If Bill Morneau wants a happy holiday, he had better hope Santa isn’t an incorporated small-business professional. There would be more than coal in the stocking.
Annus horribilis is ending for the finance minister none too soon.
His small-business tax scheme is the political gift that keeps on giving: a summer surprise crop that reaped an autumn harvest of antagonism and a winter of fallow discontent in the land.
The proposal was class warfare disguised as a virtuous path to equity. Someone in some professional capacity somewhere in this country planted the idea that the proposal was about “fairness” and “closing loopholes” and “paying one’s share.” Canadians overwhelmingly thought otherwise.
Of all the efforts in Canada 150, it seems this initiative did more to unify the country than anything the Liberals might have concocted. Only, of course, in the wrong way.
While some of the plan has been walked, crawled, even begged back, the episode initially revealed in Morneau a curious incapacity to practise what he preached. For it was clear the minister’s own handling of his holdings did not bear the scrutiny he would now impose on others – that he was a poster boy for what he was criticizing.
When he at first resisted, then relented, in divesting shares and donating proceeds of his family’s company, he went from warrior to wounded.
There is something unseemly about year-end political gestures to close chapters on controversies. It has a let’s-get-this-done-and-hope-people-calm-down tenor to it. Site C comes to mind closer to home, but Morneau last week also tried to prune the unsightly tree blocking sunny ways in the garden.
He clarified the Canadian definition of sprinkling in this garden, as in income sprinkling to loved ones who earn dividends when they contribute work to one’s business.
The technical guidelines outline how the government will assess one’s claims – so, in truth, he defined what government considers reasonable.
Run for the hills.
Even then, though, he somehow suggested Canadians will have a lot of time to figure this out because the rules will kick in only when taxes are filed in 2019. Uh, not really. The regime kicks in January 1, which is when you’d better have Plan A and Plans B through Z.
Quite correctly, the opposition parties believe this is a bit like dropping a box off the back of a truck and speeding off. It was a near-final word and meant no further House of Commons discussion.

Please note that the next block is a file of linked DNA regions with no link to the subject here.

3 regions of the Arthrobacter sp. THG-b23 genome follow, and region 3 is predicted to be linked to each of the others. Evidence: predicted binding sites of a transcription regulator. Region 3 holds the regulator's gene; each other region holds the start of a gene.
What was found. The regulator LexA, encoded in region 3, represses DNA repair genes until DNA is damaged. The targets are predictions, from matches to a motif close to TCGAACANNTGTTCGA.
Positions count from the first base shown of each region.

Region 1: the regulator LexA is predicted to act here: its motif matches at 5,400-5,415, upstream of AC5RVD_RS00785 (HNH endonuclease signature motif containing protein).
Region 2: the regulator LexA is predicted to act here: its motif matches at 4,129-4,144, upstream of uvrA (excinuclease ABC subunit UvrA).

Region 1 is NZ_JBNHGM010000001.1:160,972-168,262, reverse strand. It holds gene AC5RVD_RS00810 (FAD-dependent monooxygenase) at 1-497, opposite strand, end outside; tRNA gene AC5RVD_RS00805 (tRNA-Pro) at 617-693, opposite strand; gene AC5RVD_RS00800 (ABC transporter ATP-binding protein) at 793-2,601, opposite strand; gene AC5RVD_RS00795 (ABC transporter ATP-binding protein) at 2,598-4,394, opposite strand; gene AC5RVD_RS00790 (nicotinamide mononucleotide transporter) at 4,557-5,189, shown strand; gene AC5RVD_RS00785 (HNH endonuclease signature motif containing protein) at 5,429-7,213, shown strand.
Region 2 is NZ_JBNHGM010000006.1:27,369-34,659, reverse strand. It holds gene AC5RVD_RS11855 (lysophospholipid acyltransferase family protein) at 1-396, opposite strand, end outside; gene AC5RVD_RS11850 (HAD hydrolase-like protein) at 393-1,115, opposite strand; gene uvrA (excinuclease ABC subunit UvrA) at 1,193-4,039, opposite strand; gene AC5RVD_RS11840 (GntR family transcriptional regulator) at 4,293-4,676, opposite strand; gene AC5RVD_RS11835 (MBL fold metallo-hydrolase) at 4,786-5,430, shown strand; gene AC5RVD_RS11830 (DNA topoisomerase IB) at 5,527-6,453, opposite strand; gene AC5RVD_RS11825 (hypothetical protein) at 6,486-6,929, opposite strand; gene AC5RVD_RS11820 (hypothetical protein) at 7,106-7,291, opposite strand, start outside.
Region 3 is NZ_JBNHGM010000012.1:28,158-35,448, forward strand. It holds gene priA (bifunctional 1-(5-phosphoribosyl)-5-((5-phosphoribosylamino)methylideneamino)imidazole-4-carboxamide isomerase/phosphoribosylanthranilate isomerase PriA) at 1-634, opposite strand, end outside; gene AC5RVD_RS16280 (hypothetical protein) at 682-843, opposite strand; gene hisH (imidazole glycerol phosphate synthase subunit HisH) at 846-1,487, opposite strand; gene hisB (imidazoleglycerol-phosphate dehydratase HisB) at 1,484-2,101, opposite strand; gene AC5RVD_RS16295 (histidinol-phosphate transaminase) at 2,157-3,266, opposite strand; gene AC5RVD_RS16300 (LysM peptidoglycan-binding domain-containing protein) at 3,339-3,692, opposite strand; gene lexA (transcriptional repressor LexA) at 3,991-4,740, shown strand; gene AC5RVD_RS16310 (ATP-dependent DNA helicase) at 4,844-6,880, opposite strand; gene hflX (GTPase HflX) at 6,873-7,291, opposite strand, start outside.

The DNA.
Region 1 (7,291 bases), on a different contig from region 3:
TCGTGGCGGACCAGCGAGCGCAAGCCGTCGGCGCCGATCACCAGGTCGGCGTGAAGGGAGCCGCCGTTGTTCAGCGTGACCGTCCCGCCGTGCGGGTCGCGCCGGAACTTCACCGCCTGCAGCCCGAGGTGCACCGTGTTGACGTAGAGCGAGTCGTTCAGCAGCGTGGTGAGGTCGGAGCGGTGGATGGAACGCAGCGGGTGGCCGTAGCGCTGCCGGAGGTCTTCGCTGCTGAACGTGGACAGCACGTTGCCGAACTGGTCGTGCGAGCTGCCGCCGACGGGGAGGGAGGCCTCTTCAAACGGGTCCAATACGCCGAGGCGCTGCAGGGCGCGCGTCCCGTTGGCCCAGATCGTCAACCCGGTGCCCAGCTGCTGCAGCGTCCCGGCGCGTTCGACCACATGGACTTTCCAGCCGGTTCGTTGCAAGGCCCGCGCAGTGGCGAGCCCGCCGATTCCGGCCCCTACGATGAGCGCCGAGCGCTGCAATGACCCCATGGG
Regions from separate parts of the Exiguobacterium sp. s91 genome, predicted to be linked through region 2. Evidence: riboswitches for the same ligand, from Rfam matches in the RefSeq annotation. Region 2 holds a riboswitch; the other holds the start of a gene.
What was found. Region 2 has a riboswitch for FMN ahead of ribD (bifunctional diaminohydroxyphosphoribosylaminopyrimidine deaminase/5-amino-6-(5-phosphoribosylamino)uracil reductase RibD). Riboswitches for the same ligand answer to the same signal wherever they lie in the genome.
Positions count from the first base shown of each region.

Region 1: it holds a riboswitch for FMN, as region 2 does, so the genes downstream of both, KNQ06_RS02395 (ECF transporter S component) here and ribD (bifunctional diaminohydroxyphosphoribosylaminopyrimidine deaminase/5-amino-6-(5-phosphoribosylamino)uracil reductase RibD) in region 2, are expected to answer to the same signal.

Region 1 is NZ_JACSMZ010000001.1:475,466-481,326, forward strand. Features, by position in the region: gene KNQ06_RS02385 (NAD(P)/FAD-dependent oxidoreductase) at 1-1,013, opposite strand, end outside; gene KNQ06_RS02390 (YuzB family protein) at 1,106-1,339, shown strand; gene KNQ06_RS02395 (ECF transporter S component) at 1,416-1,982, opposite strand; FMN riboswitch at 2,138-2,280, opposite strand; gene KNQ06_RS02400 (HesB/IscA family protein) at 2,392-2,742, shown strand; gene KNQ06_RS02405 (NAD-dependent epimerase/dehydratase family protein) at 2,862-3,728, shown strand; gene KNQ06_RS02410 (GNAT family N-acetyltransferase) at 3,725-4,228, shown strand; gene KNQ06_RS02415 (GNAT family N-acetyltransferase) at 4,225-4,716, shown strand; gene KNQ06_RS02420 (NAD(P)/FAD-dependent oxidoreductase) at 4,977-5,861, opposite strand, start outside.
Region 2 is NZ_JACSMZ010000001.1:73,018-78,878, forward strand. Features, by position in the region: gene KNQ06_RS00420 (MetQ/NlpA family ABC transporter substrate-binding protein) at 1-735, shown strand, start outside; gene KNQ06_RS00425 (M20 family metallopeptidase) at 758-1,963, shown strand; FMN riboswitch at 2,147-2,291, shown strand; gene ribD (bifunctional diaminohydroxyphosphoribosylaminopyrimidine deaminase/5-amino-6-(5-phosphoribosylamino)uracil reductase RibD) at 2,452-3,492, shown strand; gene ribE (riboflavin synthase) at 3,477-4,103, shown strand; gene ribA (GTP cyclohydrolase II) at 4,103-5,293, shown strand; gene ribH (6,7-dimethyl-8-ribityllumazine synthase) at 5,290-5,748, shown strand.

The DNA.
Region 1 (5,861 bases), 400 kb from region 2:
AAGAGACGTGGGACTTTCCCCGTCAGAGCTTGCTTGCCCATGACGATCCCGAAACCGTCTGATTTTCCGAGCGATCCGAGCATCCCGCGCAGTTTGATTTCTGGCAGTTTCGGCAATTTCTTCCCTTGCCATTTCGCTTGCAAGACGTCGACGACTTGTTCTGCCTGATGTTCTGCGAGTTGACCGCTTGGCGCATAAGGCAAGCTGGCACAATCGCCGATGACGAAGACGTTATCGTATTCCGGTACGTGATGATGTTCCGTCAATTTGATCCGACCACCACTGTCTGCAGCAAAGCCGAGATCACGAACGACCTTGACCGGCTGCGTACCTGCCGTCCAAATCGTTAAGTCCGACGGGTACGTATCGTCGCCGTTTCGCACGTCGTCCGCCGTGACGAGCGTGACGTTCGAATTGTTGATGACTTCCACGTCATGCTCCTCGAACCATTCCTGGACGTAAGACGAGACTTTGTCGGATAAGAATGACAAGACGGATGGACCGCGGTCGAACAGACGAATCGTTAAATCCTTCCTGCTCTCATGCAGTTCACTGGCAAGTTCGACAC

But that’s only one of two houses in Parliament, and a committee of the sober second chamber last week preceded Morneau by two hours in producing a report and pronouncing the need for a deep breath in the anxious context of change.
The committee recommended a do-over; failing that, a do-later.
And this is where it looms sticky, for our history is wrought with battles of the two chambers and, as we are experiencing now, battles even within those chambers.
In this instance, the Conservative senators, mostly appointed by Stephen Harper, are at odds with some of the Liberals appointed by Jean Chrétien and Paul Martin and some of the Independents (mostly Liberals) appointed by Trudeau.
The Tory-dominated finance committee report suggests that the upper chamber will be in no mood to receive a budget from Morneau that rubs any salt into the small-business wound. While it is not necessarily advisable, we may be headed for a new showdown, largely aimed at boosting the 2019 Conservative electoral chances.
The committee heard coast-to-coast criticism of Morneau’s meddling. It wants a royal commission – and that’s a really deep breath – on taxation akin to the exercise a half-century ago under Kenneth Carter. The Liberals and their Independent brethren, one can be assured, want nothing of the sort.
They have to find definite revenue now, given there are indefinite deficits later.
For Morneau and Justin Trudeau, these holidays will be respites all too short in a year all too long.
Kirk LaPointe is editor-in-chief of Business in Vancouver Media Group and vice-president of Glacier Media.